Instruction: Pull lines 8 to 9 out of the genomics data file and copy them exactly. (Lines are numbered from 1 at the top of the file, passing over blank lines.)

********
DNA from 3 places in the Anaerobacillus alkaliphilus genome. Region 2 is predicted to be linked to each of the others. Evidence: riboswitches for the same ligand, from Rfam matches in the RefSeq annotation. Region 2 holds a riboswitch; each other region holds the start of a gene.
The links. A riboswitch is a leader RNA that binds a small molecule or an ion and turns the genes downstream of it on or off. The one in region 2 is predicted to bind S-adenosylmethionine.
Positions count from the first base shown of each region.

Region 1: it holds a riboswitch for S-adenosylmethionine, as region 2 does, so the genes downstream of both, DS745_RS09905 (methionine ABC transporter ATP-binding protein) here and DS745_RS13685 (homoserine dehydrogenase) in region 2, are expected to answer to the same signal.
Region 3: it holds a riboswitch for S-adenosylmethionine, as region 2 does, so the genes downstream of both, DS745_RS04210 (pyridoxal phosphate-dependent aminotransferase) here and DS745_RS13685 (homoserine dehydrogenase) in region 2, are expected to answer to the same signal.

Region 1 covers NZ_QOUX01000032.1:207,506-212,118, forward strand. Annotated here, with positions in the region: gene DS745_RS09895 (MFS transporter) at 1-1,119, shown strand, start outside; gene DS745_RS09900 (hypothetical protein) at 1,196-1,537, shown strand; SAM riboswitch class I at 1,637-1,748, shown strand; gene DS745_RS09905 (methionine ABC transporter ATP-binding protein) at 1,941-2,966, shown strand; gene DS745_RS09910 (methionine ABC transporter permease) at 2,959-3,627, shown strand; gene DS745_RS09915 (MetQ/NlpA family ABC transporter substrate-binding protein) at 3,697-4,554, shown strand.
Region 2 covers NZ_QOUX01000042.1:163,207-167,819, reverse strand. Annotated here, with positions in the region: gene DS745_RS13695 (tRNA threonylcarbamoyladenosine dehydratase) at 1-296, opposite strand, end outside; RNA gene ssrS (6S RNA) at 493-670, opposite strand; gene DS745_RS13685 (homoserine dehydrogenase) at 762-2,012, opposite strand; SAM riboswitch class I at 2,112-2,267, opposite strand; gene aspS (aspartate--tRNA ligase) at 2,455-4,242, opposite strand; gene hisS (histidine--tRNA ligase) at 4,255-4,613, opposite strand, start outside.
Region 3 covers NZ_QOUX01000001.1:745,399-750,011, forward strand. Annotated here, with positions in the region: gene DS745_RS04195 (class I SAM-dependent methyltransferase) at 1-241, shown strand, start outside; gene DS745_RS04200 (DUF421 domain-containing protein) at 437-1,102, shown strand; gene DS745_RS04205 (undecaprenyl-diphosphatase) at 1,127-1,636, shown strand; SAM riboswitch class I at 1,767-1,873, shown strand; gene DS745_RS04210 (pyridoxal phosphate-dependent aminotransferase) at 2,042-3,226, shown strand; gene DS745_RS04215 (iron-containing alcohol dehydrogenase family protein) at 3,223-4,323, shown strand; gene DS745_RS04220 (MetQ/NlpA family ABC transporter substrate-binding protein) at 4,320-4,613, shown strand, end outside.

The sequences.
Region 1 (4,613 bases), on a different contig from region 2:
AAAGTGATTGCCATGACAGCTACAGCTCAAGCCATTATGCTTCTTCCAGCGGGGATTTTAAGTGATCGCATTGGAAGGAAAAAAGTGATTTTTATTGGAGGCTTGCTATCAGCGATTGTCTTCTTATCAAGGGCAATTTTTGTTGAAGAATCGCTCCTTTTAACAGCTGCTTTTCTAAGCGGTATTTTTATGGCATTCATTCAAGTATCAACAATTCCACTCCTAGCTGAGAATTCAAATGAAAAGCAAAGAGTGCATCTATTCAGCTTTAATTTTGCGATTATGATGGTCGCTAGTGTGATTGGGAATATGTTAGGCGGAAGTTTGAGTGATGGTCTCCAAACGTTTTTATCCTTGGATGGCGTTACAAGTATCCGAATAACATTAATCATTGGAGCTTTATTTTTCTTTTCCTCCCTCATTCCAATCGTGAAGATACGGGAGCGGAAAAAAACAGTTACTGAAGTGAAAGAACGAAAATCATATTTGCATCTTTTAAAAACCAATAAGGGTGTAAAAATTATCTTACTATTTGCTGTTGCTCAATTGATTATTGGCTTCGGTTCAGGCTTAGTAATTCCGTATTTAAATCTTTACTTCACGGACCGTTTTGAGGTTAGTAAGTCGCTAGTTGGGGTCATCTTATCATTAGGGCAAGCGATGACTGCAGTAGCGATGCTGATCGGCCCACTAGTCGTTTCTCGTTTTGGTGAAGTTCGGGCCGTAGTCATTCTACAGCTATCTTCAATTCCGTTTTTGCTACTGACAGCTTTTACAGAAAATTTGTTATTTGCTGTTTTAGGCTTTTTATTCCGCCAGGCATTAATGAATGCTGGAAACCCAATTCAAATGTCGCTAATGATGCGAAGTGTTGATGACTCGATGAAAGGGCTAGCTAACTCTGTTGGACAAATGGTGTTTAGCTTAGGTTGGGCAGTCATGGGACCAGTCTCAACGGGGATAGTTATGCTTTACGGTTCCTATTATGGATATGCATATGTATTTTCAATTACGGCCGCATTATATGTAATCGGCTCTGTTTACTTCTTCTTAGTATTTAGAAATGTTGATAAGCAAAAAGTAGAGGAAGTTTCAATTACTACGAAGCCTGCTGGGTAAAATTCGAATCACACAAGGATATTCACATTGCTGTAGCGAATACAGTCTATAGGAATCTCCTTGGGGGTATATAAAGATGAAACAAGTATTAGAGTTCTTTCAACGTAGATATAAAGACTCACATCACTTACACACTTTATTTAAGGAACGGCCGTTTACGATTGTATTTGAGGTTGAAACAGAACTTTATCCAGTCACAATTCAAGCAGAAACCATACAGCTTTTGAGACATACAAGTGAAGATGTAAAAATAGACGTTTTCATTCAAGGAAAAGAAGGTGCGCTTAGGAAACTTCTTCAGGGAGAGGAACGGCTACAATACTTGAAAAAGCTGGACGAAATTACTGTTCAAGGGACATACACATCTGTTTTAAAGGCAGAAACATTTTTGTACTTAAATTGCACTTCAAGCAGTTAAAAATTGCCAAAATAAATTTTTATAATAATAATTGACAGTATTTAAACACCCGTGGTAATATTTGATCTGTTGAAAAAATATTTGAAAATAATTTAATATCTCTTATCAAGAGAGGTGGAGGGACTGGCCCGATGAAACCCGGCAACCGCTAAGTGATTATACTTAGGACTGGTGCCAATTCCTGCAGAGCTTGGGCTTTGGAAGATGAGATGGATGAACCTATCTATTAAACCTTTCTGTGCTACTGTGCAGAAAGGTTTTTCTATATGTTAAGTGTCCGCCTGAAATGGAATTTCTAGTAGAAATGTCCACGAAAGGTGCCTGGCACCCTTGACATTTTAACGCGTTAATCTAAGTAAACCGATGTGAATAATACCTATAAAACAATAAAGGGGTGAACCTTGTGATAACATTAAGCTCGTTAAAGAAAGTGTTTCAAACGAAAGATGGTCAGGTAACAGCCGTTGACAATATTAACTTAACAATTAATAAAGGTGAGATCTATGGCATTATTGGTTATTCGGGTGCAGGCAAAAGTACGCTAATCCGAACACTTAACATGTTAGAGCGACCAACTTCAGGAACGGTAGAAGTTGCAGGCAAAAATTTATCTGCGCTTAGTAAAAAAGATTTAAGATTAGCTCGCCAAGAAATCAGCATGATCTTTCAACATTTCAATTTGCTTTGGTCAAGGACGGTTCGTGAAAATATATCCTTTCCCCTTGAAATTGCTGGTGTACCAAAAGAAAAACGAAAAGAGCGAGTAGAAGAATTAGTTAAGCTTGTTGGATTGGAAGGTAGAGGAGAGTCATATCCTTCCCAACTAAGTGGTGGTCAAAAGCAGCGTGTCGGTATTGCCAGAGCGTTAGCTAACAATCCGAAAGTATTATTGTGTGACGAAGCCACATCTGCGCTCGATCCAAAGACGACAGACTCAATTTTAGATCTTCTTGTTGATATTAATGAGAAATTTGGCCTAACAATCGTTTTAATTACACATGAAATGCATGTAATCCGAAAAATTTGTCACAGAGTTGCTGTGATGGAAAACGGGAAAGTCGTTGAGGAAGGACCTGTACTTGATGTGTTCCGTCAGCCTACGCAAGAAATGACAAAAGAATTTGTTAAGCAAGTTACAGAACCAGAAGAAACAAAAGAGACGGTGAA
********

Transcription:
Region 3 covers NZ_QOUX01000001.1:745,399-750,011, forward strand. Annotated here, with positions in the region: gene DS745_RS04195 (class I SAM-dependent methyltransferase) at 1-241, shown strand, start outside; gene DS745_RS04200 (DUF421 domain-containing protein) at 437-1,102, shown strand; gene DS745_RS04205 (undecaprenyl-diphosphatase) at 1,127-1,636, shown strand; SAM riboswitch class I at 1,767-1,873, shown strand; gene DS745_RS04210 (pyridoxal phosphate-dependent aminotransferase) at 2,042-3,226, shown strand; gene DS745_RS04215 (iron-containing alcohol dehydrogenase family protein) at 3,223-4,323, shown strand; gene DS745_RS04220 (MetQ/NlpA family ABC transporter substrate-binding protein) at 4,320-4,613, shown strand, end outside.

The sequences.